Recently, I volunteered to be a Production Assistant on a feature film shooting here in the Flour/Flower City. I arrived 7 minutes before my call time of 6:45am at Young Lion Studios, stage 1. There was only one other car in the parking lot and I realized it was the caterer. I helped her load a hot box into her car and it was this transaction that gave me the courage to open the studio door and venture inside. Now, I have been on a number of sets, from short films to major motion pictures - though I will admit that the majority of the sets I have been on were my own productions. Being a PA, or "Pee-on" as the position is sometimes referred to was a new experience for me. Over the last 15 years I have always been above the line, or at least balancing on it. That being said I went into the experience with no expectations whatsoever, I was simply excited to be on a film set, at Young Lion Studios and taking a short break from Disingenuous post production and my life at the Digital Diaper.
James Moore, the Unit Production Manager (UPM) was my contact. He was my Assistant Director on Disingenuous and has become a trusted friend in this crazy world of film making. Some people claim, "It all about who you know." Well, that is true, but if you know the right people but don't know what you are doing they will forget you very quickly. Thankfully, I went into this with a head-ful of somewhat useful knowledge and a desire to be around free coffee and Chewy Granola Bars. I was impressed with everything immediately. The Art Department had great stuff around everywhere. The 'studio' itself is a labyrinth of offices and industrial chasms once the thriving soul of the now downsized Eastman Kodak dynasty. What I was expecting and what I witnessed were two different things. I know they have sound stages and the works, but this film was being shot in old development labs and the desolate former cubicle-fields of corporate USA. It was great because it was called for in the script! The sets were decked out with wonderful vintage medical equipment, beakers, test-tubes and other original creations.
Joe Brecker, the Key Production Assistant, was my boss on the set. A good guy who knows what needs to be done. He was also very respectful of my experience and knew I was 'slumming' it for the day. Others were not privy to my experience, but were respectful nonetheless. The G&E (grip and electric) guys were plentiful. These are the guys who plug in lights, move lights, fix things, move things and wear clever T-Shirts. Most of them seem to like to wear a beard and the fun part about this crew was the interesting styles in which they shaved said beards. One gentleman I overheard what going to fashion a lightning bolt in his. That is just a good time had by all. So at least I know these are fun people to be around. Most of them were from NYC and introduced themselves to me when they noticed me skulking around.
Jennifer Snowdon, The Key Makeup/Hair brought with her the experience and talent one would expect from an industry veteran. She introduced herself to me and was very sweet. Her team was on the ball, always quick with a comb or standing by with a brush. I've always had a certain opinion of hair and makeup ladies on professional sets. This goes back to my days working in Corporate America and dealing with Advertising Agencies. I would wager that most of the Starbuck's in the USA is consumed by Ad-folks. Those ladies were usually beautiful and almost always stuck-up unless you were above the line or extraordinarily attractive. At the time I was neither and so developed a negative attitude toward that coven. This experience started out exactly as I expected, however I decided that one bad apple didn't necessarily make all of the apple-boxes on set tainted. (An apple box is something used to prop up a camera or something - looks exactly what it sounds like) While trying to be the best PA I could be, I was ready with cold water. I stood by waiting to see someone looking thirsty. One of the makeup mistresses mentioned, "I am thirsty". I was quick to retaliate with my icy wand of quench. Not to be mistaken with other wands of quench, I am referring to a bottle of water. She looked at me as though I were a puddle of something you would make a nasty face at but not make direct eye-contact with. Her response, breathy and contemptuous: "NO, I'll go get a water that isn't freezing cold!" Well! Excuse me for being awesome.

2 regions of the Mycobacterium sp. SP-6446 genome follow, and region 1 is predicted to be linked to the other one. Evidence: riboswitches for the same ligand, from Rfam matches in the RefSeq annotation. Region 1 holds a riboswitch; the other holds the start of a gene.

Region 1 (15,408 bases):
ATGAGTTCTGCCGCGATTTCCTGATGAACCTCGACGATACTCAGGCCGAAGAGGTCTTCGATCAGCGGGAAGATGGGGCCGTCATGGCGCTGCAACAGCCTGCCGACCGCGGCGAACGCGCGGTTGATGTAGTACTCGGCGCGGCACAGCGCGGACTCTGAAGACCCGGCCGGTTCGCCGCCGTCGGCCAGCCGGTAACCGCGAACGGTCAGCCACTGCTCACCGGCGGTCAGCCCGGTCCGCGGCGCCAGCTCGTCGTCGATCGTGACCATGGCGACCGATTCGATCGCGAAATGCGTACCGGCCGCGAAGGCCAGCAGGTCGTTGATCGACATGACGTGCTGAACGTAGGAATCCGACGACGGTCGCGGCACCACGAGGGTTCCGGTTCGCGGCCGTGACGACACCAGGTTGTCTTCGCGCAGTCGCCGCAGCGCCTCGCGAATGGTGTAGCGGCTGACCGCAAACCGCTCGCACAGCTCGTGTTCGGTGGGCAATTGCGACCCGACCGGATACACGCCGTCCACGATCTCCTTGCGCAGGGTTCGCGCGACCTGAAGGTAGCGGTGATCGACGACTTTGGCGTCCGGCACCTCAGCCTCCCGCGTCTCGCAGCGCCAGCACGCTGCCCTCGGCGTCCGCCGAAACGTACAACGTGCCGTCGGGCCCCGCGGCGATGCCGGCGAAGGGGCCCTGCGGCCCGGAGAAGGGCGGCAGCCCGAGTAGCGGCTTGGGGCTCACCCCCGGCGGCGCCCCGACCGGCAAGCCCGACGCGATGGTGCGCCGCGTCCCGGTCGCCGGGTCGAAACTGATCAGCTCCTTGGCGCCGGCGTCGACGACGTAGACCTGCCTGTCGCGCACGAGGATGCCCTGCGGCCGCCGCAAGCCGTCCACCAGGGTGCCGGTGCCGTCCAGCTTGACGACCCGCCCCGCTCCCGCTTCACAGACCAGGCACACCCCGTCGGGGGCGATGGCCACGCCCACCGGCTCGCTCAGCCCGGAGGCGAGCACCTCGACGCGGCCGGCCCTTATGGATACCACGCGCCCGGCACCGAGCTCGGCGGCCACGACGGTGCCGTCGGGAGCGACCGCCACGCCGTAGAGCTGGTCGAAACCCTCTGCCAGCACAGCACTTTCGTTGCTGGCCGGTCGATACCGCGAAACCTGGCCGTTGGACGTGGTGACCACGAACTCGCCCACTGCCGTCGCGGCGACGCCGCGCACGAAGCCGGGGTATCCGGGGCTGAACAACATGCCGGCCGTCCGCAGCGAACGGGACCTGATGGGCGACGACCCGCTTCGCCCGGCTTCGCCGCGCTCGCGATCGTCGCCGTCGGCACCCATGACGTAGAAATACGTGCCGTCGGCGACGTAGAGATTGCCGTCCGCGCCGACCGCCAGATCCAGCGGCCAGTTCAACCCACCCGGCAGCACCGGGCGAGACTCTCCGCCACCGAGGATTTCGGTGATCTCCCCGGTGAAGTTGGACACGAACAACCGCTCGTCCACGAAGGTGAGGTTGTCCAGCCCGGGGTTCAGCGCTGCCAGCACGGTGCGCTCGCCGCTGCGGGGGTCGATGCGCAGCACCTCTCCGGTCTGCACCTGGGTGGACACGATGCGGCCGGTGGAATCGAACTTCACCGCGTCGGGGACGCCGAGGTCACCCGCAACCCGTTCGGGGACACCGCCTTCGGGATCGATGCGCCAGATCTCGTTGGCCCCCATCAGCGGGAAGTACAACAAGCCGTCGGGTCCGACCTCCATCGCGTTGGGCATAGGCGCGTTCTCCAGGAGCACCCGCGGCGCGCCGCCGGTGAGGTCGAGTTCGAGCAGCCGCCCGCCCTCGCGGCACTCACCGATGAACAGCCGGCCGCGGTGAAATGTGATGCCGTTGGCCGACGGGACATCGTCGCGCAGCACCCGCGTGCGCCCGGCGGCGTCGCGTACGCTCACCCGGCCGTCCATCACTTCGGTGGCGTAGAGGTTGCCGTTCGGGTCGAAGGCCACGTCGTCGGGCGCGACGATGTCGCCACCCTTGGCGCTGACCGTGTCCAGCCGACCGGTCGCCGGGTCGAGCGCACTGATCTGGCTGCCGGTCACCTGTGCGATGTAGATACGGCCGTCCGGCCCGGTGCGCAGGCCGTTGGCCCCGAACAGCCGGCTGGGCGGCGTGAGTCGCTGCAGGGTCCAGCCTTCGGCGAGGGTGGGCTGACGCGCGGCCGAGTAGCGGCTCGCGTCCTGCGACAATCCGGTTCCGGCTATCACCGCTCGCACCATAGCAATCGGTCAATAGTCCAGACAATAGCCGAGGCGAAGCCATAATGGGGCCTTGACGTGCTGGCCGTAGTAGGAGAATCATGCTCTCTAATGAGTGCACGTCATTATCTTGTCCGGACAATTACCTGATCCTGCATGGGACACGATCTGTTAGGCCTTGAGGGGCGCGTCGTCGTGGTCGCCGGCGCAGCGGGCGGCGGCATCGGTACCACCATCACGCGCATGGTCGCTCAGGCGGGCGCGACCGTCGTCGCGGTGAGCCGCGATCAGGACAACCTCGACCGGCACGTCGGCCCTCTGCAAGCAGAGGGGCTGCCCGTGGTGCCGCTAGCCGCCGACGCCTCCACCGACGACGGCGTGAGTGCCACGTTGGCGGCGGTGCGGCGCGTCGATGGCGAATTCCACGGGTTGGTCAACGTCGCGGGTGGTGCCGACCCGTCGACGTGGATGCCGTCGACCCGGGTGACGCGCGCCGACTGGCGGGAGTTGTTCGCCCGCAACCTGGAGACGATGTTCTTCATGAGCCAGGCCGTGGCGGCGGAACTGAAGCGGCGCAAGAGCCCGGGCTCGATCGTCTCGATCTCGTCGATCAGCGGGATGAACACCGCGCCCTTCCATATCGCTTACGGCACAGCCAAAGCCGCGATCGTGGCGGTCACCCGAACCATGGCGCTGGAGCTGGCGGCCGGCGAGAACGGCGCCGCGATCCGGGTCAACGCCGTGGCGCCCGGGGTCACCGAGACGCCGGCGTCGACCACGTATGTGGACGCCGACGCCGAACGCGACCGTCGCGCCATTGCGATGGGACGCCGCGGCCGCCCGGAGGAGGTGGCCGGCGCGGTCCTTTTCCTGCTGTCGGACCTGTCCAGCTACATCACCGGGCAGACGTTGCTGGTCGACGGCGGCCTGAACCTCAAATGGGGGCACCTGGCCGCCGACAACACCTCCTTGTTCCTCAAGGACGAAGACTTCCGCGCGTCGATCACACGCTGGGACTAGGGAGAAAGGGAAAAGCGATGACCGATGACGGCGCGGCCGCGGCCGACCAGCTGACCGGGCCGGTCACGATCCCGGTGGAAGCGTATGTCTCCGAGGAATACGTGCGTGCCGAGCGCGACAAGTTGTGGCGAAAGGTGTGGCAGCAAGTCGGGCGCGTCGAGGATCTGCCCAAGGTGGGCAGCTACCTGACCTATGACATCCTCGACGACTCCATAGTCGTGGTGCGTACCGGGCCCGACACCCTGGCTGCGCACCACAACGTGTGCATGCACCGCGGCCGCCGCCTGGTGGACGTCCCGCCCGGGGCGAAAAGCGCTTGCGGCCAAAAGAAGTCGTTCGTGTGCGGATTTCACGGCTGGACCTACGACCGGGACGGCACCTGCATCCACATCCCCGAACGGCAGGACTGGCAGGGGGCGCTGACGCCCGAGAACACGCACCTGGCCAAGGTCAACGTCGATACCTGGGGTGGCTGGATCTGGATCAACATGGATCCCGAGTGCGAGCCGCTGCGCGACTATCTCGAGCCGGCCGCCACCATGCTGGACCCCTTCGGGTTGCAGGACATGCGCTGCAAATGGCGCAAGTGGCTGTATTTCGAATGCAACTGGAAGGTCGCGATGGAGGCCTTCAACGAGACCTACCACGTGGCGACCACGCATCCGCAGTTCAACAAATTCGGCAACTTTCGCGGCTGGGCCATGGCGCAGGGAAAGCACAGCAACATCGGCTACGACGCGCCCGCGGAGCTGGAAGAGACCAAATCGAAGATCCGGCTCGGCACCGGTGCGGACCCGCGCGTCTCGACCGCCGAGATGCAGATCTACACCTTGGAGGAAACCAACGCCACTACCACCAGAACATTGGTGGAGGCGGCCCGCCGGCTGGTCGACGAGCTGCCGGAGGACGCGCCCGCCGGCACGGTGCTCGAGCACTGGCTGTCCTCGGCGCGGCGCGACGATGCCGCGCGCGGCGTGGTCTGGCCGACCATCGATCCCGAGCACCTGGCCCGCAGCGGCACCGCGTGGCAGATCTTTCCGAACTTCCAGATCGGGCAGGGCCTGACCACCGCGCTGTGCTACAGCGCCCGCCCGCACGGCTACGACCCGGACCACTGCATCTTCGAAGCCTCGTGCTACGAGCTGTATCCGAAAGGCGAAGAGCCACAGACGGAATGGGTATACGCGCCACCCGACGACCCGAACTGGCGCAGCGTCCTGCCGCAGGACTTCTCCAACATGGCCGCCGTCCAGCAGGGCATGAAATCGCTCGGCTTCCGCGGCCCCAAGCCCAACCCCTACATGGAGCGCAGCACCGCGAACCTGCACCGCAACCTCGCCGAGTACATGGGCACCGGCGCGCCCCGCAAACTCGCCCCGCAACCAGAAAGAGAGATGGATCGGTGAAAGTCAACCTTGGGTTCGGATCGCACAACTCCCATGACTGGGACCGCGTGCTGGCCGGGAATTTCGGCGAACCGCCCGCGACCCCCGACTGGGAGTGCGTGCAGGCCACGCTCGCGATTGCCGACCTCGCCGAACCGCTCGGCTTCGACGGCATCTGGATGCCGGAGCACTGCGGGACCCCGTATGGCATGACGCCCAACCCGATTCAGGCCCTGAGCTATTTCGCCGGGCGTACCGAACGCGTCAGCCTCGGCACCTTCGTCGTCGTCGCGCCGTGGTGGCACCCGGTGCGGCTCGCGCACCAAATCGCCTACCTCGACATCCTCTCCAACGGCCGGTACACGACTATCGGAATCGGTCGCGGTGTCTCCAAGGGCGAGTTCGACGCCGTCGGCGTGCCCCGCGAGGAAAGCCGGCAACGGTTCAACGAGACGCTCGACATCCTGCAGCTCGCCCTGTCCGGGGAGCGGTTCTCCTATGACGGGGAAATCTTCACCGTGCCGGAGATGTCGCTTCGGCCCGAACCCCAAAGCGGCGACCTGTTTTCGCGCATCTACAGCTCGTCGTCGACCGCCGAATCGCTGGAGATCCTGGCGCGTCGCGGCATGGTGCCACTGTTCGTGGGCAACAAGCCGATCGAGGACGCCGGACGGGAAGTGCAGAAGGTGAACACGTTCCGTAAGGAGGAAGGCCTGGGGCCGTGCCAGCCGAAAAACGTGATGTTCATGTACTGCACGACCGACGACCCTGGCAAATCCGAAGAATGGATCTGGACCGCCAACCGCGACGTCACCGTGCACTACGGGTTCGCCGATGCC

Max Finneran, the Writer/Director was exactly how I thought he would be. He was a director and directed his actors. I didn't speak with him, knowing my place on the pecking order, but it was cool to see a seasoned director do his thing.
So, this day on set was pretty much in one location. Simple lighting: existing fluorescents and a few Kino Flos - on wheels. There were other connected rooms with more lights and gels and cool things. They had a green screen, but I didn't stick around to see it used. I left at about 4:00. I walked about 5 miles that day and did a lot of standing and watching. I know that on other days there was more for my PA brethren to do, but this day was slow for the likes of me. Considering I had a family waiting at home and aching knees, I enjoyed another piece of free chicken cordon-bleu and departed.
I am probably being unfair to the makeup girl, maybe she had TMJ issues and could not deal with cold water. It was very hot in there, and I have gained a little weight since I became a home-daddy. I cannot really complain, I probably looked like that old guy in college - you know the one. You've seen him.
Thanks to the cast and crew of The Shells for making me feel useful and being part of what looks to be a great film.